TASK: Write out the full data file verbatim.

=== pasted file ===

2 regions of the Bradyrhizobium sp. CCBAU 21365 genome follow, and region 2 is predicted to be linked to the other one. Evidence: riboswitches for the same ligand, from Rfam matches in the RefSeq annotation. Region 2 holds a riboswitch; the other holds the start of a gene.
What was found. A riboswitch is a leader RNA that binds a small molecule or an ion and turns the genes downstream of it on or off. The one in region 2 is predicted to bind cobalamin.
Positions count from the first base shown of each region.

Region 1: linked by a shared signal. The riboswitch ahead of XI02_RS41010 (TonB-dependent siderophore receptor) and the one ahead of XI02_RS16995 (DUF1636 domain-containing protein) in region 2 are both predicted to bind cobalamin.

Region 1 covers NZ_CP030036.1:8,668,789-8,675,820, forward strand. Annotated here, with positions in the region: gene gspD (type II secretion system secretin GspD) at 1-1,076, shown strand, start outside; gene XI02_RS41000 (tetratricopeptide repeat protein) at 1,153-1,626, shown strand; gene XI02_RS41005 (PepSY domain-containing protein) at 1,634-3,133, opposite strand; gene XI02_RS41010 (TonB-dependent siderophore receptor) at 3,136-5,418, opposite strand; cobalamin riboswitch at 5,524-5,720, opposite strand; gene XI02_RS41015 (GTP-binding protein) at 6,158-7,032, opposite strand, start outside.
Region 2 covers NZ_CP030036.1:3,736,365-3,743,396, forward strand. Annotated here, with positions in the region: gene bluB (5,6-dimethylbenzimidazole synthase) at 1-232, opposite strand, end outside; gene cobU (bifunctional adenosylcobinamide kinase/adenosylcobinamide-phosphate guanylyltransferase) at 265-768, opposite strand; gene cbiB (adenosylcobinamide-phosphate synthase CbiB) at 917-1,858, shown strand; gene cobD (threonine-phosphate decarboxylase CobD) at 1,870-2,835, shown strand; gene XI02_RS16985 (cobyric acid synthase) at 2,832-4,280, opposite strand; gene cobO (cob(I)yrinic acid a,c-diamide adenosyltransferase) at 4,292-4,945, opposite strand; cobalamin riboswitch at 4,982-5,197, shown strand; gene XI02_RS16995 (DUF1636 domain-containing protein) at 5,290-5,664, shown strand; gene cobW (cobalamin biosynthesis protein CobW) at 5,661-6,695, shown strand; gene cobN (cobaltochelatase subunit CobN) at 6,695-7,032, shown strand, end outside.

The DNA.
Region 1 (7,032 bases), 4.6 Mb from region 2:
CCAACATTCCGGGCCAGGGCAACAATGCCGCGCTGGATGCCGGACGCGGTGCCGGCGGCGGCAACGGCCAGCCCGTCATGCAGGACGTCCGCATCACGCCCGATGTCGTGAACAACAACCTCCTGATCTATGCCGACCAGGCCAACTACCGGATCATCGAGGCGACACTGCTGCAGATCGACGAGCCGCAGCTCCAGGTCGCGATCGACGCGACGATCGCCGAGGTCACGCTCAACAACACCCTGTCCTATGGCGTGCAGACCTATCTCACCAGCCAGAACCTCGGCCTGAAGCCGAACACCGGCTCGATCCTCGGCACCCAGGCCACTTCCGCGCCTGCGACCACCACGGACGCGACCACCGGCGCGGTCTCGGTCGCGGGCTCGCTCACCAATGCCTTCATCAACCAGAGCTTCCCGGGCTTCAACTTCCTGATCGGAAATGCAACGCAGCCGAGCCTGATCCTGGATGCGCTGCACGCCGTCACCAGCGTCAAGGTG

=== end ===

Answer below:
2 regions of the Bradyrhizobium sp. CCBAU 21365 genome follow, and region 2 is predicted to be linked to the other one. Evidence: riboswitches for the same ligand, from Rfam matches in the RefSeq annotation. Region 2 holds a riboswitch; the other holds the start of a gene.
What was found. A riboswitch is a leader RNA that binds a small molecule or an ion and turns the genes downstream of it on or off. The one in region 2 is predicted to bind cobalamin.
Positions count from the first base shown of each region.

Region 1: linked by a shared signal. The riboswitch ahead of XI02_RS41010 (TonB-dependent siderophore receptor) and the one ahead of XI02_RS16995 (DUF1636 domain-containing protein) in region 2 are both predicted to bind cobalamin.

Region 1 covers NZ_CP030036.1:8,668,789-8,675,820, forward strand. Annotated here, with positions in the region: gene gspD (type II secretion system secretin GspD) at 1-1,076, shown strand, start outside; gene XI02_RS41000 (tetratricopeptide repeat protein) at 1,153-1,626, shown strand; gene XI02_RS41005 (PepSY domain-containing protein) at 1,634-3,133, opposite strand; gene XI02_RS41010 (TonB-dependent siderophore receptor) at 3,136-5,418, opposite strand; cobalamin riboswitch at 5,524-5,720, opposite strand; gene XI02_RS41015 (GTP-binding protein) at 6,158-7,032, opposite strand, start outside.
Region 2 covers NZ_CP030036.1:3,736,365-3,743,396, forward strand. Annotated here, with positions in the region: gene bluB (5,6-dimethylbenzimidazole synthase) at 1-232, opposite strand, end outside; gene cobU (bifunctional adenosylcobinamide kinase/adenosylcobinamide-phosphate guanylyltransferase) at 265-768, opposite strand; gene cbiB (adenosylcobinamide-phosphate synthase CbiB) at 917-1,858, shown strand; gene cobD (threonine-phosphate decarboxylase CobD) at 1,870-2,835, shown strand; gene XI02_RS16985 (cobyric acid synthase) at 2,832-4,280, opposite strand; gene cobO (cob(I)yrinic acid a,c-diamide adenosyltransferase) at 4,292-4,945, opposite strand; cobalamin riboswitch at 4,982-5,197, shown strand; gene XI02_RS16995 (DUF1636 domain-containing protein) at 5,290-5,664, shown strand; gene cobW (cobalamin biosynthesis protein CobW) at 5,661-6,695, shown strand; gene cobN (cobaltochelatase subunit CobN) at 6,695-7,032, shown strand, end outside.

The DNA.
Region 1 (7,032 bases), 4.6 Mb from region 2:
CCAACATTCCGGGCCAGGGCAACAATGCCGCGCTGGATGCCGGACGCGGTGCCGGCGGCGGCAACGGCCAGCCCGTCATGCAGGACGTCCGCATCACGCCCGATGTCGTGAACAACAACCTCCTGATCTATGCCGACCAGGCCAACTACCGGATCATCGAGGCGACACTGCTGCAGATCGACGAGCCGCAGCTCCAGGTCGCGATCGACGCGACGATCGCCGAGGTCACGCTCAACAACACCCTGTCCTATGGCGTGCAGACCTATCTCACCAGCCAGAACCTCGGCCTGAAGCCGAACACCGGCTCGATCCTCGGCACCCAGGCCACTTCCGCGCCTGCGACCACCACGGACGCGACCACCGGCGCGGTCTCGGTCGCGGGCTCGCTCACCAATGCCTTCATCAACCAGAGCTTCCCGGGCTTCAACTTCCTGATCGGAAATGCAACGCAGCCGAGCCTGATCCTGGATGCGCTGCACGCCGTCACCAGCGTCAAGGTG